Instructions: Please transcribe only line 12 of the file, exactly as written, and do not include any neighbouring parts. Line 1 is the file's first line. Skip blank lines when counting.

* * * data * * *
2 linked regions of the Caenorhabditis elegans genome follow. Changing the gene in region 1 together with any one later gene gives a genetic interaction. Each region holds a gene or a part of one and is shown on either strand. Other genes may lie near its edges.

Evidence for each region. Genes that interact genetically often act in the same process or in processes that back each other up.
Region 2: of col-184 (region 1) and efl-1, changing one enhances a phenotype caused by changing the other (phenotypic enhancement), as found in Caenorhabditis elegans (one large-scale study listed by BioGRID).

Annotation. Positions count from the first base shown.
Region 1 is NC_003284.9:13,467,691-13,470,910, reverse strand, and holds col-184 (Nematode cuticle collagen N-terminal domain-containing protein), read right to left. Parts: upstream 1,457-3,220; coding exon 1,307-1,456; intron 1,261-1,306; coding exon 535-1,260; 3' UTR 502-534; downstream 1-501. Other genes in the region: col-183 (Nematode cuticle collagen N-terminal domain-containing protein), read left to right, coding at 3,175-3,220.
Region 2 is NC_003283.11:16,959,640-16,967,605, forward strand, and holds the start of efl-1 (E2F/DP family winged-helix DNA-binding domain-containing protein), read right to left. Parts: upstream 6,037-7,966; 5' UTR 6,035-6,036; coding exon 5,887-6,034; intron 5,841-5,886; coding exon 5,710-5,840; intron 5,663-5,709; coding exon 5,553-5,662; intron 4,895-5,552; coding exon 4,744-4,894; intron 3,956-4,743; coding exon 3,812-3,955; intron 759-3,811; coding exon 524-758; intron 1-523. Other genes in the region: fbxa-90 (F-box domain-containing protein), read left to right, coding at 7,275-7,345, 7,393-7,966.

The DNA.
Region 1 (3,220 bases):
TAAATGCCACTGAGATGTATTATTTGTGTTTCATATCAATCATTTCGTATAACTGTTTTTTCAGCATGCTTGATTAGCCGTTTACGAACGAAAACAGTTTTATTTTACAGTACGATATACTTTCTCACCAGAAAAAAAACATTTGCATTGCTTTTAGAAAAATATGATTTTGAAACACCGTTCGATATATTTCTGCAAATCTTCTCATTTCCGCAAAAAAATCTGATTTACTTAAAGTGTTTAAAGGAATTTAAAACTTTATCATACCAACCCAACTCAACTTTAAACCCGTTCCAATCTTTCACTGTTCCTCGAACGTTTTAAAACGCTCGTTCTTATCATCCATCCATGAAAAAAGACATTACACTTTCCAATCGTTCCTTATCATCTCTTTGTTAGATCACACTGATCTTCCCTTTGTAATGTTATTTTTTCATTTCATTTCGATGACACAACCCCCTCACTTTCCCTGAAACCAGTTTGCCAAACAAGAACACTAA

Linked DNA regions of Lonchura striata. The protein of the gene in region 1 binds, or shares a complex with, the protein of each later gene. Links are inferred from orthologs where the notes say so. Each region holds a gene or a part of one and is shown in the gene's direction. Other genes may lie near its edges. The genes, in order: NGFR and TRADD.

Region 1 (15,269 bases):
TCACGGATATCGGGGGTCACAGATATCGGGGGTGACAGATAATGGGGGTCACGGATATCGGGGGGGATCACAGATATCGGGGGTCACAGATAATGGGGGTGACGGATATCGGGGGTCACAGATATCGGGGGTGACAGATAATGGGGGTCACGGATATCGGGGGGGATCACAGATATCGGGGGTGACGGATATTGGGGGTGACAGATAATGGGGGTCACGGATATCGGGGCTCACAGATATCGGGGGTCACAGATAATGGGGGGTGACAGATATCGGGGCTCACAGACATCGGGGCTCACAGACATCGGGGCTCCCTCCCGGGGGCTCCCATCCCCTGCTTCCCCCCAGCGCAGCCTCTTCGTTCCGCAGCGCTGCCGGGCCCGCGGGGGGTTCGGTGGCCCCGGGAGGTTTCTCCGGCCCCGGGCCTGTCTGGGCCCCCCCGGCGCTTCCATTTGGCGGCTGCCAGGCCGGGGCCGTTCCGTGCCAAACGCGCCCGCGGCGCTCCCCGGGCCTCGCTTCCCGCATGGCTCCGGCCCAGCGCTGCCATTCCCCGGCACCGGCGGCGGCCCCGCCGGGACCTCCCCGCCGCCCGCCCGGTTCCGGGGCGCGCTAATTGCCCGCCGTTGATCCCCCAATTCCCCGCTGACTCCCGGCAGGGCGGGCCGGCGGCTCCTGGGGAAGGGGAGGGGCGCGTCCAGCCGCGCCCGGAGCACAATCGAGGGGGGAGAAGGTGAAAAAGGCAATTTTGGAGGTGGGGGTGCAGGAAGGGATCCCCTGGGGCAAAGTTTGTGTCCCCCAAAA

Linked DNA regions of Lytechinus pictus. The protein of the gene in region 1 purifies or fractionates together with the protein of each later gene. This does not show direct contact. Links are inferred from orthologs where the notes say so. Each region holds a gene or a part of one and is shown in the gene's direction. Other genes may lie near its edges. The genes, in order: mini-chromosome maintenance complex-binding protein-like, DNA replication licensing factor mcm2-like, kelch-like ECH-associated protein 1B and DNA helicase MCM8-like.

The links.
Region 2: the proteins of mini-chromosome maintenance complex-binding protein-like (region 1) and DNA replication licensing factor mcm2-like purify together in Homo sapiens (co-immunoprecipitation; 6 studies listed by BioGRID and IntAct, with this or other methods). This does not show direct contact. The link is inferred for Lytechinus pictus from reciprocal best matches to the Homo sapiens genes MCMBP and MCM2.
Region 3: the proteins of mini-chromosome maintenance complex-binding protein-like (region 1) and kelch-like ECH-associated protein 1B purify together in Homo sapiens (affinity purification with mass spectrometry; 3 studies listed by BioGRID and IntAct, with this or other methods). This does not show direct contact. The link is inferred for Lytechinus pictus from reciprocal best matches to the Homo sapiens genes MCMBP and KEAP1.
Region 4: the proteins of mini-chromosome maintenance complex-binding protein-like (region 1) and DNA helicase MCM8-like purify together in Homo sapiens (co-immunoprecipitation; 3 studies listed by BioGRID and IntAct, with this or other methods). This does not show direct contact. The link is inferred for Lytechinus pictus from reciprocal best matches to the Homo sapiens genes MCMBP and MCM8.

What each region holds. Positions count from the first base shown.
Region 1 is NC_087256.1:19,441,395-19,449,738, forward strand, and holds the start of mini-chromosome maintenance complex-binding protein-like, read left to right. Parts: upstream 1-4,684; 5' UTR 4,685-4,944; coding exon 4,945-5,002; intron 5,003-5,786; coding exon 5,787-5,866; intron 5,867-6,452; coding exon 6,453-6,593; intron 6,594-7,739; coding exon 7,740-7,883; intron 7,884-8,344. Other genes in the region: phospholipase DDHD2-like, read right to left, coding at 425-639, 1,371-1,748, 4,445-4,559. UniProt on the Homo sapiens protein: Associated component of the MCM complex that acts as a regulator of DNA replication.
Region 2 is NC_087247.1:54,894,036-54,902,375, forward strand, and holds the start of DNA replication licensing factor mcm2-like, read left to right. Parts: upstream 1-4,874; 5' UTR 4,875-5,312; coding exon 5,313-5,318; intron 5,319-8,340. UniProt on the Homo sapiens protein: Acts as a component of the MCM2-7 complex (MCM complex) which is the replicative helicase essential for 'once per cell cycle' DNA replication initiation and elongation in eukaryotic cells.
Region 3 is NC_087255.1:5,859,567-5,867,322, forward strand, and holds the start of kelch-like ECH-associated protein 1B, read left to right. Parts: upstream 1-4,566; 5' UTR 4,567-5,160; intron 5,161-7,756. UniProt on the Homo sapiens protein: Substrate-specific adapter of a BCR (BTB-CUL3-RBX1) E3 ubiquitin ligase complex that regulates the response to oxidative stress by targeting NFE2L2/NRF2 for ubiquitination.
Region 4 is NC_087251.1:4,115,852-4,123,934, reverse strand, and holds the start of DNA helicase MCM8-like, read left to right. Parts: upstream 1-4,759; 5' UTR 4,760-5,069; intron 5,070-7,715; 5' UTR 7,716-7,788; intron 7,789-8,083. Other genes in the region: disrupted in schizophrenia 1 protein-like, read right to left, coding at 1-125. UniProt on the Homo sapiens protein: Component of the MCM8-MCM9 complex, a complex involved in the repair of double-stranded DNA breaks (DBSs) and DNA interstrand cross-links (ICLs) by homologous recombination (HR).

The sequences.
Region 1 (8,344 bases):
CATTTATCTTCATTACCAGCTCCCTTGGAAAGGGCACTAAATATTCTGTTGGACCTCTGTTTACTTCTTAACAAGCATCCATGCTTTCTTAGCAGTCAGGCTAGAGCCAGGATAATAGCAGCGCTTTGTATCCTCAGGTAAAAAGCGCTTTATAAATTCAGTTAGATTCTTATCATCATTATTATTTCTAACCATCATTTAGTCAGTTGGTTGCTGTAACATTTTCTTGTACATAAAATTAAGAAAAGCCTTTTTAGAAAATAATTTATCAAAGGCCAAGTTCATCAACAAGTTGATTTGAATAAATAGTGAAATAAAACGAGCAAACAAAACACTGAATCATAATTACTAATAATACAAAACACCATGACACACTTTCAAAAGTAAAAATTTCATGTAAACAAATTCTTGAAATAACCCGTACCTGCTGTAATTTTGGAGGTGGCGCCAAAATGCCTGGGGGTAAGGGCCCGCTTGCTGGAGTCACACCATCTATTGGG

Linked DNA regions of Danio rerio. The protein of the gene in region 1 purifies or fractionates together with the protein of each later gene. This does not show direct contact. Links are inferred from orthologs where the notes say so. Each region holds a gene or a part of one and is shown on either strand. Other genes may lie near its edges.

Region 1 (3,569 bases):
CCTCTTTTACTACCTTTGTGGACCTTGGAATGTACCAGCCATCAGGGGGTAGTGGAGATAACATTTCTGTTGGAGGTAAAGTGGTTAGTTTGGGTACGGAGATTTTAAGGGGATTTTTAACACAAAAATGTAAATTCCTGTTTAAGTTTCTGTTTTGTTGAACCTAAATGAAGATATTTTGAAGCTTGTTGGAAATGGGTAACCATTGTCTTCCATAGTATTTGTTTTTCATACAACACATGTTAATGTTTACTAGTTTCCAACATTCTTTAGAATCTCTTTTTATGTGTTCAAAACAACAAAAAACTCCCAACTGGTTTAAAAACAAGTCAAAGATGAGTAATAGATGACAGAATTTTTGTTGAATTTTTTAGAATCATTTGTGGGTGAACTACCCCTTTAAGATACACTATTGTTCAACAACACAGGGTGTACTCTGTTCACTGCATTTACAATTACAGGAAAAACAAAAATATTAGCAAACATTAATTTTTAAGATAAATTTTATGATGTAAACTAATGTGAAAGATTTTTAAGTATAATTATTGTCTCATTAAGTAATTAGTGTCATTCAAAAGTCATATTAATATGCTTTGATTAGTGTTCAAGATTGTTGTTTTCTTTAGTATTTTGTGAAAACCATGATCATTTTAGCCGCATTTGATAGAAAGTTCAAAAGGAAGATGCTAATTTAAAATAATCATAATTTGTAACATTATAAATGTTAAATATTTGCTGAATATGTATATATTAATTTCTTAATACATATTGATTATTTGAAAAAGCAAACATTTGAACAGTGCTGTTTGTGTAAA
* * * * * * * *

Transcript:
TCACGGATATCGGGGGTCACAGATATCGGGGGTGACAGATAATGGGGGTCACGGATATCGGGGGGGATCACAGATATCGGGGGTCACAGATAATGGGGGTGACGGATATCGGGGGTCACAGATATCGGGGGTGACAGATAATGGGGGTCACGGATATCGGGGGGGATCACAGATATCGGGGGTGACGGATATTGGGGGTGACAGATAATGGGGGTCACGGATATCGGGGCTCACAGATATCGGGGGTCACAGATAATGGGGGGTGACAGATATCGGGGCTCACAGACATCGGGGCTCACAGACATCGGGGCTCCCTCCCGGGGGCTCCCATCCCCTGCTTCCCCCCAGCGCAGCCTCTTCGTTCCGCAGCGCTGCCGGGCCCGCGGGGGGTTCGGTGGCCCCGGGAGGTTTCTCCGGCCCCGGGCCTGTCTGGGCCCCCCCGGCGCTTCCATTTGGCGGCTGCCAGGCCGGGGCCGTTCCGTGCCAAACGCGCCCGCGGCGCTCCCCGGGCCTCGCTTCCCGCATGGCTCCGGCCCAGCGCTGCCATTCCCCGGCACCGGCGGCGGCCCCGCCGGGACCTCCCCGCCGCCCGCCCGGTTCCGGGGCGCGCTAATTGCCCGCCGTTGATCCCCCAATTCCCCGCTGACTCCCGGCAGGGCGGGCCGGCGGCTCCTGGGGAAGGGGAGGGGCGCGTCCAGCCGCGCCCGGAGCACAATCGAGGGGGGAGAAGGTGAAAAAGGCAATTTTGGAGGTGGGGGTGCAGGAAGGGATCCCCTGGGGCAAAGTTTGTGTCCCCCAAAA